Local media outlets base their news coverage on the priorities of their readers, and library professionals have unique insight into a community’s concerns. By building a relationship with news editors and reporters in your local media, you can join the ongoing conversation about issues that matter to you, your library and your community.
Decide what story you want to tell.
Reporters want to cover “news” – a hot new program or exciting guest speaker – but you can broaden the scope of the news value to cover the bigger story you want to tell: libraries strengthen communities.
- Offer a new angle on an existing issue or story. For example, put a human face on how budget decisions could impact individuals in your community – a great story when budget decisions are being made.
- Show a trend. If you want to pitch a Labor Day story focusing on services that strengthen local economies, you might mention that your library, like 73% of public libraries across the country, assists patrons with job applications and interviewing skills.
- Appeal to a decision maker’s interests. If your representative is on the House Veterans Affairs Committee, a story that highlights your library’s services to veterans illustrates why libraries are worth federal investment.
Decide which reporter you want to cover your story.
Pitching your story to a specific reporter is generally more effective than sending a story idea to a general news desk. Read the news to find out which journalists are covering issues related to your story. If state or federal funding allows you to offer coding programs for youth, tell your story to a reporter who covers education or technology. Most news outlets provide email addresses for reporters under their bylines (names) online.
Decide who can tell your library story best.
The key to a good story is showing how programs, services, and policies impact real people. Sometimes it is a library user – not a library director – that can best tell the story. If Library Services and Technology Act (LSTA) funding provided funding for your computer lab, users could describe to a reporter how the free internet and computer helped them find a job or complete their taxes online. Before you make your pitch to a reporter, be sure to have your spokespeople – other library professionals, patrons, Friends and Trustees – lined up and ready to tell their stories in advance.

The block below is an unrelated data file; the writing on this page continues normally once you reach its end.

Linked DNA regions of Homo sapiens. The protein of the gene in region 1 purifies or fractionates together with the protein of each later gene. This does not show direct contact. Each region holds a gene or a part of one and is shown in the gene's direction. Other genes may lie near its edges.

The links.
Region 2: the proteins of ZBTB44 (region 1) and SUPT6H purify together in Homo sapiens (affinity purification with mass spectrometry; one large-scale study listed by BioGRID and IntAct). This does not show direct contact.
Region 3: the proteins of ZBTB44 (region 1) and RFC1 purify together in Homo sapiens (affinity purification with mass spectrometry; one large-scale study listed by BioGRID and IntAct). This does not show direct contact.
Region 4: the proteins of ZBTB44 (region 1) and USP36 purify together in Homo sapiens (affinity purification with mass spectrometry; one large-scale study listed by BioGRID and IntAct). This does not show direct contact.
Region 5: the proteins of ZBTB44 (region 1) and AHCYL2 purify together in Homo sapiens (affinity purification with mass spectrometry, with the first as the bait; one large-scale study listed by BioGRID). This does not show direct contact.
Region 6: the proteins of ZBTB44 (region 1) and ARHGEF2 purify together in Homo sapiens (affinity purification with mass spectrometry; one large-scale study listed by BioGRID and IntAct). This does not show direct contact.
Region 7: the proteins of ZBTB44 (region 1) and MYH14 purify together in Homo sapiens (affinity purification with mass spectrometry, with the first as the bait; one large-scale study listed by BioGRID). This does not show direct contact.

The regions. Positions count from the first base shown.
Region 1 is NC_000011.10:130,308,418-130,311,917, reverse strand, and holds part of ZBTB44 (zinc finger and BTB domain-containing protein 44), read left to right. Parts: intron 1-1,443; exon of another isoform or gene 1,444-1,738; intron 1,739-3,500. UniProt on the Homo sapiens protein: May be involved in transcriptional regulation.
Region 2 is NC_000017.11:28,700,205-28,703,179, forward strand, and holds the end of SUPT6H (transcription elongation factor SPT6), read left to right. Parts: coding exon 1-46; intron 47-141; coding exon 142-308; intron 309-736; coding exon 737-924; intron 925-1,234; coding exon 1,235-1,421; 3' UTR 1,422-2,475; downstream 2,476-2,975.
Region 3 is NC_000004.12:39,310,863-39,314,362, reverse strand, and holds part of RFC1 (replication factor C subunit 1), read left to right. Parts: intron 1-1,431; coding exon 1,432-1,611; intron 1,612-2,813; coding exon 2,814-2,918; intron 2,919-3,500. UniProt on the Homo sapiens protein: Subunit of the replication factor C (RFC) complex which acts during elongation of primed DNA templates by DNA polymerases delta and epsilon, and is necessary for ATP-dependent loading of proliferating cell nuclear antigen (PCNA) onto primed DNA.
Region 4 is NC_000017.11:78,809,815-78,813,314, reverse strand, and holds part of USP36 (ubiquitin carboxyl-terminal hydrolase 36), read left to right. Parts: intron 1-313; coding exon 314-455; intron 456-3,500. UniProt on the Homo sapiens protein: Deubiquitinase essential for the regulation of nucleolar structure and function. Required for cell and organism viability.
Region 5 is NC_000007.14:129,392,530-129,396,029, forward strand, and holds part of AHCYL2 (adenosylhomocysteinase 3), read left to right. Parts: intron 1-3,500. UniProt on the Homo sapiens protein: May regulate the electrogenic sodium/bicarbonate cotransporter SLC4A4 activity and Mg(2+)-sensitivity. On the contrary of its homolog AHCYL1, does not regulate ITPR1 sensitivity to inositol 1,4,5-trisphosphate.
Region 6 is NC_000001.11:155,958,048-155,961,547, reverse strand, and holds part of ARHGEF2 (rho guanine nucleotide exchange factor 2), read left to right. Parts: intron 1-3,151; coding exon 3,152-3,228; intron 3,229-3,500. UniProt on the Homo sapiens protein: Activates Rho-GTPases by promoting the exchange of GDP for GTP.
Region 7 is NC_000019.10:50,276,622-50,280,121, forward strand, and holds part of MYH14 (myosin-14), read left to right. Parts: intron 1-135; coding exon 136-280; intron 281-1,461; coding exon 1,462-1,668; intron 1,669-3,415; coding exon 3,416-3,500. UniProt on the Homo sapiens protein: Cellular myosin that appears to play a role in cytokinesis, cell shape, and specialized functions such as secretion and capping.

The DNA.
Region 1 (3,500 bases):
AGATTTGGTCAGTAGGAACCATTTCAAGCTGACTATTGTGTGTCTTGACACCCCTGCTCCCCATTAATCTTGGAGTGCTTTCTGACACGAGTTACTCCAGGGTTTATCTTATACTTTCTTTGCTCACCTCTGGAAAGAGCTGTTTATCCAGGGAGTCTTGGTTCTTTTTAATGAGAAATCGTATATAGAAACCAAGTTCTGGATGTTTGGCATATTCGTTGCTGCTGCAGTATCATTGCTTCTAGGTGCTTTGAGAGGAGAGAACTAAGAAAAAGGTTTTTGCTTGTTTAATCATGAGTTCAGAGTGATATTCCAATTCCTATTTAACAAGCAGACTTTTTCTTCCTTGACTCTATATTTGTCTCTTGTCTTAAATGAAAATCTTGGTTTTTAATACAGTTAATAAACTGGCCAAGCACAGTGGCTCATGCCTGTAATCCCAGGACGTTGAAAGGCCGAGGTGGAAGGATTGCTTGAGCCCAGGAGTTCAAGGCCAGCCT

Pitch your story.
Send your story ideas initially by email and share just enough information to pique the curiosity of the journalist to ask you for more details. Your pitch should be brief (about 300 words) and have a clear and concise subject heading. Include hyperlinks where the reporter can find more information. If your story is tied to a specific event or a policy decision, make sure the timing is clear to the reporter.
Reporters are busy, so if you don’t hear back from them right away, don’t be discouraged. Follow up with a phone call at the beginning of the day (when they aren’t on deadline) and be prepared to give your pitch verbally. Remember that the ongoing relationship you are building as a consistent news source is just as important as an individual story you hope a reporter covers. Be confident in the value of your input as a community leader!
Amplify the message when your story gets published.
- Share the news on social media. Quote tweet your story directly to your representative and senators with a personal message thanking them or urging them to support library funding. Social media addresses for your federal decision makers are on ALA’s Fund Libraries table. Work with your state association for information on state decision makers and current campaigns.
- Ask your friends and library supporters to respond to the story by commenting online or submitting a letter to the editor. Show the news outlet that their readers care about their library.
- Follow up with the reporter and thank them for covering the story. Also, don’t hesitate to let them know if they got something wrong or missed a key part of the story.
Assistant Director, Communications